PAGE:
Alita: Battle Angel (2019, dir. Robert Rodriguez)

In a post-apocalyptic world, a reactivated cyborg finds she has advanced military capabilities. Generally solid though straightforward action-adventure, with manga and cyberpunk influences. Slightly hobbled by an excess of backstory and by awkward reliance on green screen, but well-designed, with some genuine imagination on display.

Mad Max: Beyond Thunderdome (1985, dir. George Miller & George Ogilvy)

Max Rockatansky encounters a fledgeling civilisation in the desert. The third (though chronologically fourth, after Fury Road) Mad Max flick is glossier, talkier and generally lighter than its predecessors, but nevertheless works as a hugely detailed action fantasy riffing on Peter Pan and Riddley Walker while delivering a fantastic chase sequence.

I Am Mother (2019, dir. Grant Sputore)

A girl is raised by an android in an underground bunker as part of an Earth repopulation project. Well-designed and acted SF that sustains itself for an hour, but which doesn’t have the nous to engineer a third act; ultimately frustrating, even if there are many pleasures along the way.

The Silence (2019, dir. John R Leonetti)

After a swarm of ravenous creatures who hunt by sound is released, a family runs to stay alive. Patchy road movie/horror hybrid from the Tim Lebbon novel. Comes across – a touch unfairly – as an opportunistic grab-bag of bits from Pitch Black / The Birds / Straw Dogs and the more recent Bird Box / A Quiet Place.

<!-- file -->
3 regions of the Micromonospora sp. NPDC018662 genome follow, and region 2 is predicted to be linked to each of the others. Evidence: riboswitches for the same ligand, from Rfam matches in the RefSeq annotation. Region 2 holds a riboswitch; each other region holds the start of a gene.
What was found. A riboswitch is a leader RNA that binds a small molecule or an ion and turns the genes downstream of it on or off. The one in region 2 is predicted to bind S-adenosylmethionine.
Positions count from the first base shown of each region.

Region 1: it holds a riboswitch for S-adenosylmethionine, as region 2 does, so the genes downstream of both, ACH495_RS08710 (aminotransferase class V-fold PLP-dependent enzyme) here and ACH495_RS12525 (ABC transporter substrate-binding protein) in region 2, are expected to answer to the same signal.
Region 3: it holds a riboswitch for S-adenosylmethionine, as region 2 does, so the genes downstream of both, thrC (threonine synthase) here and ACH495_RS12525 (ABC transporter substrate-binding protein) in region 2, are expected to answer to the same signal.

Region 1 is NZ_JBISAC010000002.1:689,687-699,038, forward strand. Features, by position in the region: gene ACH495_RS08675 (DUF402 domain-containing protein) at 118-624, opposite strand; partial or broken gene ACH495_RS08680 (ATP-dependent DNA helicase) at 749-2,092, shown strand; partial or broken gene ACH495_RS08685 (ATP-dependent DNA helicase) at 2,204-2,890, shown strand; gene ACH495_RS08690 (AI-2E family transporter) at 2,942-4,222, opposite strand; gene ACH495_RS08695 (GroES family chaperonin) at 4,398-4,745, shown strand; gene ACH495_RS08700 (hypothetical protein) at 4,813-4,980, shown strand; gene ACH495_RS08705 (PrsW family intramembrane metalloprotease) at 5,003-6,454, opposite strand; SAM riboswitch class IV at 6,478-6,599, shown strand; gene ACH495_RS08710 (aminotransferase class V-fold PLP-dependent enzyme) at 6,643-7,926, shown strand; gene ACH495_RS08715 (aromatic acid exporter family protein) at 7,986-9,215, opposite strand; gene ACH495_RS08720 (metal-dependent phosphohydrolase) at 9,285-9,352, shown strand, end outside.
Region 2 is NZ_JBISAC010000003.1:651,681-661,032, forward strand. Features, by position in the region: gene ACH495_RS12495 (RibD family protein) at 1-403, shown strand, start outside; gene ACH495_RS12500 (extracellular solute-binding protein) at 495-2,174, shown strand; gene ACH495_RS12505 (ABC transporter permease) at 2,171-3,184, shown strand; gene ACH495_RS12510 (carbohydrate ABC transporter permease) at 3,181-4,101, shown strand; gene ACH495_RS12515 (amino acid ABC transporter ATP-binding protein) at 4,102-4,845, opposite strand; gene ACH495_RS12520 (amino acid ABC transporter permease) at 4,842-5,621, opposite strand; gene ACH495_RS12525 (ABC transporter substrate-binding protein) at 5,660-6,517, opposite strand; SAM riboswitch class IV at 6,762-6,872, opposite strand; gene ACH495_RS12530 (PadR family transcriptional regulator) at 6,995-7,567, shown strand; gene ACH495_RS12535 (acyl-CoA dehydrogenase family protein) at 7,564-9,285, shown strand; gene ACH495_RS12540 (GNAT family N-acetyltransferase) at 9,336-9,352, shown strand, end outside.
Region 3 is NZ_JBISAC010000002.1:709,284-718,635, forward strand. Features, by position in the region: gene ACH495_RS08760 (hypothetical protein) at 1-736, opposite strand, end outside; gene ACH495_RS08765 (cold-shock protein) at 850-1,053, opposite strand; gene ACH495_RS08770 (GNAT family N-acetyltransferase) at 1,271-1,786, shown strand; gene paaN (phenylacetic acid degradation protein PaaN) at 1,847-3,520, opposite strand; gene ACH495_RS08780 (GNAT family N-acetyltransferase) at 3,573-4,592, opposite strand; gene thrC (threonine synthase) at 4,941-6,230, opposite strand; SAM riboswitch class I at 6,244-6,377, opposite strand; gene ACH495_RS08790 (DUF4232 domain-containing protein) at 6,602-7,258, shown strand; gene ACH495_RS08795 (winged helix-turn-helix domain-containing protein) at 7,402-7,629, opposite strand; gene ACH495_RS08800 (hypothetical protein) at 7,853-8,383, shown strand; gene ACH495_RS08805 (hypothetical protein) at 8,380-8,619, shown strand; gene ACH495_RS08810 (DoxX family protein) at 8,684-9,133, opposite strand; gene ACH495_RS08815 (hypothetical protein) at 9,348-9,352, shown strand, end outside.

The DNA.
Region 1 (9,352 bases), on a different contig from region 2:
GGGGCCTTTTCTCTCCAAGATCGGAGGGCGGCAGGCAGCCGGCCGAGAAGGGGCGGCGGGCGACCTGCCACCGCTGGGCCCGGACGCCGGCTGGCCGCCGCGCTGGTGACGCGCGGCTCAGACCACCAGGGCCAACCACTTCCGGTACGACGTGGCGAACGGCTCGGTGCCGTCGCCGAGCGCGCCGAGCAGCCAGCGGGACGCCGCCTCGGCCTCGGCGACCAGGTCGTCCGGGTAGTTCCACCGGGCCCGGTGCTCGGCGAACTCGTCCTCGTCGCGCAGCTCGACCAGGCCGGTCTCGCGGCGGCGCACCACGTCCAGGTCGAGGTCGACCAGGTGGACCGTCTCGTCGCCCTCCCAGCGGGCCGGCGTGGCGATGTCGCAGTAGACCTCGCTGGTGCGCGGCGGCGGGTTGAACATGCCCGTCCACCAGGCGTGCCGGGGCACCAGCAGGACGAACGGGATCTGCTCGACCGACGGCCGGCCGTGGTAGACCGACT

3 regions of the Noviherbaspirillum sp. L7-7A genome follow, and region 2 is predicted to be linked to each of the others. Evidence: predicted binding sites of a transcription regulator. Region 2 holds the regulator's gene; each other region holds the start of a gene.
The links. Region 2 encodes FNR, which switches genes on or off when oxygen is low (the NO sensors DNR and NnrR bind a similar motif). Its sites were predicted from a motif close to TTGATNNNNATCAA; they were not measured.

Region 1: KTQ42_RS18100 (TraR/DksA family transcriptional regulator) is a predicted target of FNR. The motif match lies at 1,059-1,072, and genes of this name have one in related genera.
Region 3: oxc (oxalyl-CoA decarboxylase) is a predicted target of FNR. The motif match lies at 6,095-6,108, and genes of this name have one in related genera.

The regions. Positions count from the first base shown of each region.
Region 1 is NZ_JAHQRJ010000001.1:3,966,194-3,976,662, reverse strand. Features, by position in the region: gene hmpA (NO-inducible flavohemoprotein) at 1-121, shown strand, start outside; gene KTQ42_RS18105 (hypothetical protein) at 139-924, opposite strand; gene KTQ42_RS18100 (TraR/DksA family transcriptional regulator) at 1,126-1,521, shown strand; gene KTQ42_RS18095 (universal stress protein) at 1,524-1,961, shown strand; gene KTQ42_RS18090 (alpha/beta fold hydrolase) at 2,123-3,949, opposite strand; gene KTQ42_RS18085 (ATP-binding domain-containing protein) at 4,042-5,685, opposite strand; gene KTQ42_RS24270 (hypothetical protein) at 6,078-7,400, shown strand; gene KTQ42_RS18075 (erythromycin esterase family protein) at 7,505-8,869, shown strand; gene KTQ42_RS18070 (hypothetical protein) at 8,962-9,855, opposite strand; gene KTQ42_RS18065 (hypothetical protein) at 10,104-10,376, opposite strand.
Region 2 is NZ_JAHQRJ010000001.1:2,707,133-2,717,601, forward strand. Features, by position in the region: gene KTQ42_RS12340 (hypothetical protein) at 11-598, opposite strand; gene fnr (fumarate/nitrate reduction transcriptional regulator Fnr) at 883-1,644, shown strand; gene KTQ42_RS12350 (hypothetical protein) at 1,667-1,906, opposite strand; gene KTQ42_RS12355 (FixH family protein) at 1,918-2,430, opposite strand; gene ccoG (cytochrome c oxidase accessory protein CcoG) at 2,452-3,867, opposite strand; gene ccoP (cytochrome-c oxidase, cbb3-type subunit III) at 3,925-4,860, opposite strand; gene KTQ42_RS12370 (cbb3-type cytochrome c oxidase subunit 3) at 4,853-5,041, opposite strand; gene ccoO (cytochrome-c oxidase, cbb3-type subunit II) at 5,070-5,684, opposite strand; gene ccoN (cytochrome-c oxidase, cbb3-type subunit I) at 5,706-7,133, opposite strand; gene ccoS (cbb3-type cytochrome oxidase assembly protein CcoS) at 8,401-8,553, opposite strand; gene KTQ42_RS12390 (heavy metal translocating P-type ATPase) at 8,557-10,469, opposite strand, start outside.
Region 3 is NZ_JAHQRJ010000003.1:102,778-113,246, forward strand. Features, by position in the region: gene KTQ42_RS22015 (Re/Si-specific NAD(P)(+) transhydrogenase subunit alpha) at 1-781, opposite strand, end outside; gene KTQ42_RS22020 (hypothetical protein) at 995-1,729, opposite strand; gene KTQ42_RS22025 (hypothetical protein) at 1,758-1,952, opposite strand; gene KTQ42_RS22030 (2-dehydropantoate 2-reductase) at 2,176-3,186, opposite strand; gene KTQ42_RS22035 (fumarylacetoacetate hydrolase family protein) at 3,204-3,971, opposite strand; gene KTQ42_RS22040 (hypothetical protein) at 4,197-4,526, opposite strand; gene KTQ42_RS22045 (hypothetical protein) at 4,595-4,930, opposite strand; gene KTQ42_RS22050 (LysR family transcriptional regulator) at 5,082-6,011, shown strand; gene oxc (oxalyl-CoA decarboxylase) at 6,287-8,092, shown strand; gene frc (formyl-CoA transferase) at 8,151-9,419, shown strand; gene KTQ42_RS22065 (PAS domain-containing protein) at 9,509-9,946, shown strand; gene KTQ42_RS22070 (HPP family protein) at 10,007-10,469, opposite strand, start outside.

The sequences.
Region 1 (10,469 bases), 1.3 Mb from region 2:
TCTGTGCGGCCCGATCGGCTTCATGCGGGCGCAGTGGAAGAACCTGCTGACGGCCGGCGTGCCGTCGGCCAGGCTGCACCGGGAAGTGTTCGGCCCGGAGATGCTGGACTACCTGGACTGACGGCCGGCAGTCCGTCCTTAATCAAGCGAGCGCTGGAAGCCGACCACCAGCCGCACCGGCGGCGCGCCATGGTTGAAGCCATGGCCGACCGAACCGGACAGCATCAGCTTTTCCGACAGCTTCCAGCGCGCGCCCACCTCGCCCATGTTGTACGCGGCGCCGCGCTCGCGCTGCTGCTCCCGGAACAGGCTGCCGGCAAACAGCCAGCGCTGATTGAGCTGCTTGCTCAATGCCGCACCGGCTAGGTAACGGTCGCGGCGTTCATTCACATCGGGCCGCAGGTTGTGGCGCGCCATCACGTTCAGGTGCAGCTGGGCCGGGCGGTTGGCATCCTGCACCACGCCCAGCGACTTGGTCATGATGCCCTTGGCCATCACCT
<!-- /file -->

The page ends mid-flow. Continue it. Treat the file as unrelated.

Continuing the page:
The Last Days [AKA Los Ultimas Dias](2014, dir. David Pastor & Alex Pastor)

After an apocalyptic event, two mismatched co-workers battle across Barcelona’s tunnel system to find their families. Deft and imaginative thriller, with an emphasis on character and humanity as much as on action. Plenty of good stuff to be found here. Recommended.

A Quiet Place (2018, dir. John Krasinski)

A family hides in silence from marauding sound-sensitive monsters. Smart post-apocalyptic siege movie, maximising the potential of its gotta-keep-quiet premise, with effective shocks, good performances and a focus on suspense throughout.

Want another review? Here’s Xussia’s take.

Stephanie (2017, dir. Akiva Goldsman)

After an unspecified apocalypse, a young girl is left home alone. Low-key but unsettling jumpscare pic with some decent sequences, a startling central performance (especially early in the film) and a keen sense of maximising its modest ambitions.